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Mr. Rogers and Impostor Syndrome

Mr. Rogers typed a letter of doubt

In the writing community, many writers, even successful ones, have a specific fear or anxiety. They are afraid that they aren’t real writers, and they wonder when their fans, publishers, agents, family and the public at large are going to find out that they are fake. When will people discover that the author’s writing is trash? It’s called “impostor syndrome.” For them and for anyone else who wonders if they are faking it, if they are impostors, you are not alone. In fact, Mr. Rogers also thought he might be a fraud, an impostor, and a fake.

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Mr. Rogers: The Outside Around the Child Changes, but the Inside Stays the Same

On his show, Mr. Rogers addressed the assassination, using that word, of Bobby Kennedy; he also addressed race, specifically through the use of pools by black and white people at the same time. He knew that children saw what was going on in the world and heard what their parents were talking about, and he knew it was scary for them not to know anything about what was going on. Rather than hide those events and ignore discrimination, he met the subjects on a level that children could understand. When Mr. Rogers ended his first run of “Mr. Rogers’ Neighborhood,” it was because he thought he had taught everything he could to children about different subjects.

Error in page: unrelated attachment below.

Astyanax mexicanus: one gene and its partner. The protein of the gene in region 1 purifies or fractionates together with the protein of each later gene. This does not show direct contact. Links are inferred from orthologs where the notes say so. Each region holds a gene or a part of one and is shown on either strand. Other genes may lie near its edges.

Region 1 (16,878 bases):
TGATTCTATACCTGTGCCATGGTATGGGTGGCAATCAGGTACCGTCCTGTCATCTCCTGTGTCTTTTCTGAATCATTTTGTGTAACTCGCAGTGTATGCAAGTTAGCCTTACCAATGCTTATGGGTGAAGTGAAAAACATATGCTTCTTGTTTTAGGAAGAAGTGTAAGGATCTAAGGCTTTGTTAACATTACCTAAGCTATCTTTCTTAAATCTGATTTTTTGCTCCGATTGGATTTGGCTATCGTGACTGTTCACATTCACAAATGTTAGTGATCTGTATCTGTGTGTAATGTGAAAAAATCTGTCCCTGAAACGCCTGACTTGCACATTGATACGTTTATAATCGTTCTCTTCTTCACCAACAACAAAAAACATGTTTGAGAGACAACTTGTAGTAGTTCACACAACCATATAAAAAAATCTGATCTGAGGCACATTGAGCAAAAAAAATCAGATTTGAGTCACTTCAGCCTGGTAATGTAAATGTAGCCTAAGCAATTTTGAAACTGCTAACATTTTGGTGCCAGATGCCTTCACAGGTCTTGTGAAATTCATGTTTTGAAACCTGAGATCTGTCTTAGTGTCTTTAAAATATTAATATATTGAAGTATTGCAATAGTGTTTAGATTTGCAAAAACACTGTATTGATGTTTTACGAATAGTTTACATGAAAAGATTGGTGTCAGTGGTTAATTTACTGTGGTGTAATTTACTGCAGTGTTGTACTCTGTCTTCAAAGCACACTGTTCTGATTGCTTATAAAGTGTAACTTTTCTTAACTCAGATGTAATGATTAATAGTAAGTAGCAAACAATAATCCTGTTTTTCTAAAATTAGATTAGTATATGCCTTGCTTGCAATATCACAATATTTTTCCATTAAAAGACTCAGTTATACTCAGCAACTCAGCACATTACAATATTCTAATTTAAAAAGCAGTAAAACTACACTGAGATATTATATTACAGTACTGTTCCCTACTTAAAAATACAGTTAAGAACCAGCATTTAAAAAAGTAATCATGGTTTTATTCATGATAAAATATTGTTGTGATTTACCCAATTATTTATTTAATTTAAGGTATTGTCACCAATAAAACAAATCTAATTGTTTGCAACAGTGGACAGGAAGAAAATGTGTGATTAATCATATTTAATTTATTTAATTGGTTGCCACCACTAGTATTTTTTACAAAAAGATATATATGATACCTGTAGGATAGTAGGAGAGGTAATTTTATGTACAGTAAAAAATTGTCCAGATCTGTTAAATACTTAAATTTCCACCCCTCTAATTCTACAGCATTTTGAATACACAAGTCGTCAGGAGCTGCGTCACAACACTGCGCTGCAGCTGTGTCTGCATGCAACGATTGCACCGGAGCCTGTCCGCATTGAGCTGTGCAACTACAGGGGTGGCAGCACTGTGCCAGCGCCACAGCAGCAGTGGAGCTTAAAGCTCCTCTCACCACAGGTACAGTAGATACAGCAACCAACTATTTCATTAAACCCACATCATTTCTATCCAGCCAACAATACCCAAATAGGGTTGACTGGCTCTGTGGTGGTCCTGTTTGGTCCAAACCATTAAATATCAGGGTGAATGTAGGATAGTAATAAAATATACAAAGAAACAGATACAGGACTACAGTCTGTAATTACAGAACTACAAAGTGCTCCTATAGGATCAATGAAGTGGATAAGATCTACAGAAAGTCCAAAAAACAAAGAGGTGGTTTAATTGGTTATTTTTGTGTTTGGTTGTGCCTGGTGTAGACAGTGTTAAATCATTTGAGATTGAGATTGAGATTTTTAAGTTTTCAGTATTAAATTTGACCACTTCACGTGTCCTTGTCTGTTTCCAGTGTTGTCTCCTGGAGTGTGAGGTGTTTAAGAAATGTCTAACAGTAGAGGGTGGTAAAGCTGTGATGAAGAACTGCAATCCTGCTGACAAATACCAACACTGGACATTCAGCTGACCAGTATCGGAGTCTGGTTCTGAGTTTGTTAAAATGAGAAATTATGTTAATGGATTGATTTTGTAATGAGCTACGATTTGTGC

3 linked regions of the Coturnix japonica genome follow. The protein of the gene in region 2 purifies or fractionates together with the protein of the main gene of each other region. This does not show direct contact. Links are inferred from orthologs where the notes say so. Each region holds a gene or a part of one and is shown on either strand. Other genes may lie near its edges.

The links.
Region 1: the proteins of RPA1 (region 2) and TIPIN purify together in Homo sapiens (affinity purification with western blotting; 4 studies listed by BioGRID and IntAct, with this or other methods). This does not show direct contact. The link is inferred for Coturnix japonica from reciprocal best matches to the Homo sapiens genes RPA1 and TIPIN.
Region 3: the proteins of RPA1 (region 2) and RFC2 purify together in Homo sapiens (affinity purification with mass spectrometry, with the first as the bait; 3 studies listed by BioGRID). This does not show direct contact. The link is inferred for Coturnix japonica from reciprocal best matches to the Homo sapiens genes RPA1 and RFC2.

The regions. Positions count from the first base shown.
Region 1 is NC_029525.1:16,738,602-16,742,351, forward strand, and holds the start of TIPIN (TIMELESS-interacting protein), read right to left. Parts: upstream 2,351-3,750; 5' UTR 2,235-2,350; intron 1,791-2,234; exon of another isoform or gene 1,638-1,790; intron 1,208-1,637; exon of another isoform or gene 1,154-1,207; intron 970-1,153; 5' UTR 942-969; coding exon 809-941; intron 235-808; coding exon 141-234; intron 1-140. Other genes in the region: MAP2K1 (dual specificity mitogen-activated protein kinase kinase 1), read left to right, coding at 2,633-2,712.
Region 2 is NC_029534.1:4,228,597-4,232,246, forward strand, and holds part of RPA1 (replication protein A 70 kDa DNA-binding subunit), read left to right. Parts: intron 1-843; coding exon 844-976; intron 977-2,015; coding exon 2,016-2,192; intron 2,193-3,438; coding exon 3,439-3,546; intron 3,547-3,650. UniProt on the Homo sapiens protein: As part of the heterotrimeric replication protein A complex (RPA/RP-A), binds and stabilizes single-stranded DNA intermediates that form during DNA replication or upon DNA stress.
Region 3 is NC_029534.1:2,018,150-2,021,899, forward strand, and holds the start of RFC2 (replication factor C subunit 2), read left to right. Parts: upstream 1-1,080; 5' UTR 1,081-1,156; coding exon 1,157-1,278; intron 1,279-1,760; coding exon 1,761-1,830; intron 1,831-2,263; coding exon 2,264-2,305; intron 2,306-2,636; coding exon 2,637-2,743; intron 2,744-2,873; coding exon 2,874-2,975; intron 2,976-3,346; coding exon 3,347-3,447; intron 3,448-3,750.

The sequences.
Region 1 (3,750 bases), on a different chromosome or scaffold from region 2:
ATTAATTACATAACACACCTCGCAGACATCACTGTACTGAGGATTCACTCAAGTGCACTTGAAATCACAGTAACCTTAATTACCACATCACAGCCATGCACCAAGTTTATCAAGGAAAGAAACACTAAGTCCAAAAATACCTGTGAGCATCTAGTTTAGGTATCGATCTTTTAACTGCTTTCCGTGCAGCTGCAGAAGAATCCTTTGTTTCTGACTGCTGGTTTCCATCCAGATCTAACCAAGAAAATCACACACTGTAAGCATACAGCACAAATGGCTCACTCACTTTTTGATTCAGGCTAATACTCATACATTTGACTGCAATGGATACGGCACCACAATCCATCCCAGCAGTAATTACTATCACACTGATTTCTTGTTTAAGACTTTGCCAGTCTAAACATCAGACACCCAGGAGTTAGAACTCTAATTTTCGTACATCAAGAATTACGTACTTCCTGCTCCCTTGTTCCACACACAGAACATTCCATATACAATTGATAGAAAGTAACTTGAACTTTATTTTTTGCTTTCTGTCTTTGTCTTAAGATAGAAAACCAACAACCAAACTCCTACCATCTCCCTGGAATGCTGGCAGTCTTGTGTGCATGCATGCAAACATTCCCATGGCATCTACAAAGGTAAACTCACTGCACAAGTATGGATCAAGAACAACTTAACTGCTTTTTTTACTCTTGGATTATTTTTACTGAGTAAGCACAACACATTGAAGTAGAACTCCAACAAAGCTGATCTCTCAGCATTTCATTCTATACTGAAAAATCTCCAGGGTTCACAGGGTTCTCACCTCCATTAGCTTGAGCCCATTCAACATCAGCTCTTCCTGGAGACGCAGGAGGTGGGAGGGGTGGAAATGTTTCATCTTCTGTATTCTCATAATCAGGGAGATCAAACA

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Where Is This Generation’s Mr. Rogers and What Would He/She Say about the Protests?

When I was going through turmoil and my mom was at work, there was one place I could always go to find a sense of comfort, solace and calm: Mr. Rogers’ Neighborhood (affiliate link). Mr. Rogers came on TV every day. He walked through the door, hung his jacket up, and changed his shoes all while inviting me to be his neighbor. His shows were informative, inclusive for their time, and full of love. Most of all, I knew at least one person liked me for who I am – not who I would be, not my consumer or employment status, not my current mood. Mr. Rogers just cared for me no matter what.

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